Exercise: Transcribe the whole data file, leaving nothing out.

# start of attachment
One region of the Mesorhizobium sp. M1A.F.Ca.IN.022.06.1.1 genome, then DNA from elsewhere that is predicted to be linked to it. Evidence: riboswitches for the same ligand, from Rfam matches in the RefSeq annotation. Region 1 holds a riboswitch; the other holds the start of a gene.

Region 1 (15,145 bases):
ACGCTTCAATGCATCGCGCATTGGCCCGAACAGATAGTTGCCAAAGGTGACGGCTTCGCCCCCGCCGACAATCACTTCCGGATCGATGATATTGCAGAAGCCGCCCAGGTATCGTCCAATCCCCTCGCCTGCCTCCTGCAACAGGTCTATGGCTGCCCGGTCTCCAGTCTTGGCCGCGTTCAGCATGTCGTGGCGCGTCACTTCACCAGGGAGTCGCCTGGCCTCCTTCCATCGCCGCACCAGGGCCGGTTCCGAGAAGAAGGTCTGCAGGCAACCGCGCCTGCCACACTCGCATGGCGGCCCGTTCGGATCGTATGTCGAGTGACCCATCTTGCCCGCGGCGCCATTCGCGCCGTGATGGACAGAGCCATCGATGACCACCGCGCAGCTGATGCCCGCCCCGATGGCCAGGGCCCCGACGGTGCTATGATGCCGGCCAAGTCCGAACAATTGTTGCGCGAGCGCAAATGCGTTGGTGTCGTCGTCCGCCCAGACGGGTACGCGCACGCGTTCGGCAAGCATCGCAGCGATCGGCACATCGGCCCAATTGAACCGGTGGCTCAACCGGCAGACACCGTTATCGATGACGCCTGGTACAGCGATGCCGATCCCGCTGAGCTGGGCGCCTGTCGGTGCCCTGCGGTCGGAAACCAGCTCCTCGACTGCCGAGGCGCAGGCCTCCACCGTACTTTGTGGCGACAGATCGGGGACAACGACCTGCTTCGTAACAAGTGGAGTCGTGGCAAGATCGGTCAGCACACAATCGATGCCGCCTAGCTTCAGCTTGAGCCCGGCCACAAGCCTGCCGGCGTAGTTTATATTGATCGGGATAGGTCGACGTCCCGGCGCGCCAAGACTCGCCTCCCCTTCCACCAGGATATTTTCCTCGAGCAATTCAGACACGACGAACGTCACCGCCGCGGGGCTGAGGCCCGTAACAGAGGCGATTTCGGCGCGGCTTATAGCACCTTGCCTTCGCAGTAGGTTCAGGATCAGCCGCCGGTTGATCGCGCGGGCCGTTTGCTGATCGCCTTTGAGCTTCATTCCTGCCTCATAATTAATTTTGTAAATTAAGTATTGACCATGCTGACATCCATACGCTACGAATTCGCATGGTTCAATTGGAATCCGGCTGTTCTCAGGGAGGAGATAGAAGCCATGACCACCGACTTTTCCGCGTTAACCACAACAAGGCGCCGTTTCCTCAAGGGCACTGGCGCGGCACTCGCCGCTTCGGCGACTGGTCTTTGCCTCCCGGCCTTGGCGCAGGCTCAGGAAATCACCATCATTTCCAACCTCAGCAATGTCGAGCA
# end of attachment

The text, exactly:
One region of the Mesorhizobium sp. M1A.F.Ca.IN.022.06.1.1 genome, then DNA from elsewhere that is predicted to be linked to it. Evidence: riboswitches for the same ligand, from Rfam matches in the RefSeq annotation. Region 1 holds a riboswitch; the other holds the start of a gene.

Region 1 (15,145 bases):
ACGCTTCAATGCATCGCGCATTGGCCCGAACAGATAGTTGCCAAAGGTGACGGCTTCGCCCCCGCCGACAATCACTTCCGGATCGATGATATTGCAGAAGCCGCCCAGGTATCGTCCAATCCCCTCGCCTGCCTCCTGCAACAGGTCTATGGCTGCCCGGTCTCCAGTCTTGGCCGCGTTCAGCATGTCGTGGCGCGTCACTTCACCAGGGAGTCGCCTGGCCTCCTTCCATCGCCGCACCAGGGCCGGTTCCGAGAAGAAGGTCTGCAGGCAACCGCGCCTGCCACACTCGCATGGCGGCCCGTTCGGATCGTATGTCGAGTGACCCATCTTGCCCGCGGCGCCATTCGCGCCGTGATGGACAGAGCCATCGATGACCACCGCGCAGCTGATGCCCGCCCCGATGGCCAGGGCCCCGACGGTGCTATGATGCCGGCCAAGTCCGAACAATTGTTGCGCGAGCGCAAATGCGTTGGTGTCGTCGTCCGCCCAGACGGGTACGCGCACGCGTTCGGCAAGCATCGCAGCGATCGGCACATCGGCCCAATTGAACCGGTGGCTCAACCGGCAGACACCGTTATCGATGACGCCTGGTACAGCGATGCCGATCCCGCTGAGCTGGGCGCCTGTCGGTGCCCTGCGGTCGGAAACCAGCTCCTCGACTGCCGAGGCGCAGGCCTCCACCGTACTTTGTGGCGACAGATCGGGGACAACGACCTGCTTCGTAACAAGTGGAGTCGTGGCAAGATCGGTCAGCACACAATCGATGCCGCCTAGCTTCAGCTTGAGCCCGGCCACAAGCCTGCCGGCGTAGTTTATATTGATCGGGATAGGTCGACGTCCCGGCGCGCCAAGACTCGCCTCCCCTTCCACCAGGATATTTTCCTCGAGCAATTCAGACACGACGAACGTCACCGCCGCGGGGCTGAGGCCCGTAACAGAGGCGATTTCGGCGCGGCTTATAGCACCTTGCCTTCGCAGTAGGTTCAGGATCAGCCGCCGGTTGATCGCGCGGGCCGTTTGCTGATCGCCTTTGAGCTTCATTCCTGCCTCATAATTAATTTTGTAAATTAAGTATTGACCATGCTGACATCCATACGCTACGAATTCGCATGGTTCAATTGGAATCCGGCTGTTCTCAGGGAGGAGATAGAAGCCATGACCACCGACTTTTCCGCGTTAACCACAACAAGGCGCCGTTTCCTCAAGGGCACTGGCGCGGCACTCGCCGCTTCGGCGACTGGTCTTTGCCTCCCGGCCTTGGCGCAGGCTCAGGAAATCACCATCATTTCCAACCTCAGCAATGTCGAGCA